Aston Villa Fan Tales: No.6 – Villan Valentine’s Day at Highbury

This latest Villa Fan Tale provides something of a tonic to the crushing defeat by Arsenal at Wembley in the FA Cup final.  It recalls an often forgotten night at Highbury in the League Cup semi-final back in February 1996, when Villa performed a great comeback against the Gunners to set up Wembley glory.

MOMS remembers the night well, as I sneaked into the North Bank for the game and had to disguise jumping for joy at Villa’s comeback goals for fake rage at David Seaman for letting them in!

In the latest Villa tale, MOMS contributor Adam Keeble, recalls his Valentine’s Day evening at Highbury in 1996…

No.6: Adam Keeble

Introduction interview…

Why Villa?

Good question. I was raised by Spurs and QPR fans and geographically closest to Watford (my first ever game was a Watford vs Liverpool game) but I could also be found at Barnet and Wealdstone in the mid-80’s. The truth is I was inspired by the name, the colours, and mainly the players in a 6-2 win over Everton that was on the telly in November 1989 and announced the next day at school that I was a Villa fan. I had my first of many season tickets three years later and followed the team home and away.

First Villa Park match?

Villa v Leeds August 1992 – the first season in the Premier League. It was the second game of the season and Ray Houghton made his debut. Speed scored for them, Dalian Atkinson equalised.

First Villa hero?

David Platt. He took his form from the 1989-90 season to Italia ’90 and helped make it one of the best summers of my life.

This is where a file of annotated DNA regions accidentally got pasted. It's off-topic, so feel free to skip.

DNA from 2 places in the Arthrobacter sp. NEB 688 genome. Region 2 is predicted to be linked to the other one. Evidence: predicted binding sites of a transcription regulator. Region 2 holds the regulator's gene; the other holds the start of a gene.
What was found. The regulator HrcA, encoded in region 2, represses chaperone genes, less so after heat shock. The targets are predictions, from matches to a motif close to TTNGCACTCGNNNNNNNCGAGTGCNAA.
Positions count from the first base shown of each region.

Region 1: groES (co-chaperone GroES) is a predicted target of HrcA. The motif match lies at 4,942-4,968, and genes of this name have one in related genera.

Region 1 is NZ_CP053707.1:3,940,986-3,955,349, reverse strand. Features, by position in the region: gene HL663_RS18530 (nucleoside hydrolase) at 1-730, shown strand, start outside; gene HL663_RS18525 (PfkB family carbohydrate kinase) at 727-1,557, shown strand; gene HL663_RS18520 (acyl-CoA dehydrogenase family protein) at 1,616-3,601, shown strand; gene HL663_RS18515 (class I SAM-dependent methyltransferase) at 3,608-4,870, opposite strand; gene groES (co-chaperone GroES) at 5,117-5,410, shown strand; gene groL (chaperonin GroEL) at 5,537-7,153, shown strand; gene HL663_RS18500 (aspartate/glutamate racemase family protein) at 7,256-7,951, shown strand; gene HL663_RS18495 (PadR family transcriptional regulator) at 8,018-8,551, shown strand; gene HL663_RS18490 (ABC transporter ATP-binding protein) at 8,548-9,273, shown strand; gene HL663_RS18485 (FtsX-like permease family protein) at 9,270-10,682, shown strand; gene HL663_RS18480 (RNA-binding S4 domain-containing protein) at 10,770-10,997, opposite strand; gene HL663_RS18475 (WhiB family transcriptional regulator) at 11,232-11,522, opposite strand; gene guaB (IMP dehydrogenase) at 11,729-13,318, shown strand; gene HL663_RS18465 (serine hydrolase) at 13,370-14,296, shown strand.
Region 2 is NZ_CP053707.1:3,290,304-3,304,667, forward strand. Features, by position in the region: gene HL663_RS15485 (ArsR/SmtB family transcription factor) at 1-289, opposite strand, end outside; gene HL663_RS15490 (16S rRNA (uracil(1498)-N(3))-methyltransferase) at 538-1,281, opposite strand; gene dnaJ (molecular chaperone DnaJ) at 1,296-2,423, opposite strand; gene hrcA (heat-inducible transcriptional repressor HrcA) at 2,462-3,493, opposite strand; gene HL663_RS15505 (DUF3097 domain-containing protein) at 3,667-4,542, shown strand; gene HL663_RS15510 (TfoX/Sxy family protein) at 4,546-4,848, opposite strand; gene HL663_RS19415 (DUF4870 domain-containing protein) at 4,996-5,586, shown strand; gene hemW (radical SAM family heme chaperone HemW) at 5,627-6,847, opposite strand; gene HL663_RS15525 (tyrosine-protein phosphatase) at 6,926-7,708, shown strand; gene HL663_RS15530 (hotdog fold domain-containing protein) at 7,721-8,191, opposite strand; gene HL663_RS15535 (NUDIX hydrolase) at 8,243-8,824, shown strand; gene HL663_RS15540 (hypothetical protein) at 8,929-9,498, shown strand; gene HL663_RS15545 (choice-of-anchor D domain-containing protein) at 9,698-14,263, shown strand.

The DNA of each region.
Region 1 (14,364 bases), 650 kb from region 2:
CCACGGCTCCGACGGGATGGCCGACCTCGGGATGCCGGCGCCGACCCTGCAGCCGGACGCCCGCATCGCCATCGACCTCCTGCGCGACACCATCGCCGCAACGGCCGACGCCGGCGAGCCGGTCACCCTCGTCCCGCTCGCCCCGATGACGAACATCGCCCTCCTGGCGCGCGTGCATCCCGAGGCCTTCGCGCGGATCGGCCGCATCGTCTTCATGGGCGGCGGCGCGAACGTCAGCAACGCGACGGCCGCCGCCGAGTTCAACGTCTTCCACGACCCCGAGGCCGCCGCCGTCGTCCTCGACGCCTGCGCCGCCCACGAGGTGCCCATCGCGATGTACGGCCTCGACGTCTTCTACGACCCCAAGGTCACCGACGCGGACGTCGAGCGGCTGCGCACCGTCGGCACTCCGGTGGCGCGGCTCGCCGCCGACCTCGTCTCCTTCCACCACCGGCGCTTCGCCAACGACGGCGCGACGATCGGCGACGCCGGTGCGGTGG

Ultimate Villa legend?

Paul McGrath – of course. Any discussion of man-of-the-match during the years he played usually came with the condition: “…except for McGrath…”

I always had a soft spot for Graham Fenton – the first player to make it into the first team who was younger than me.

Favourite Villa memory?

I was lucky enough to be at Wembley for both of the League Cup final wins in the ’90’s. My favorite memory comes from the Manchester United game when Dalian scored and then ran right towards me with his tongue out as everyone around me went bonkers. My dad had money on Villa to win 3-1 that day, which was a touch too!

A Villan Valentine’s Day at Highbury

Highbury was close to full up, and most the nearly 38,000 of us inside – both Arsenal and Aston Villa fans – were in trouble.

It was Valentine’s Day, 1996, and rather than opt for a romantic dinner or a quiet night on the couch with our significant other, we were in London, “refreshed”, and in fine song ahead of the first leg of the League Cup semi-final.

If you’re reading this, Jeni, I’m sorry but I don’t regret it.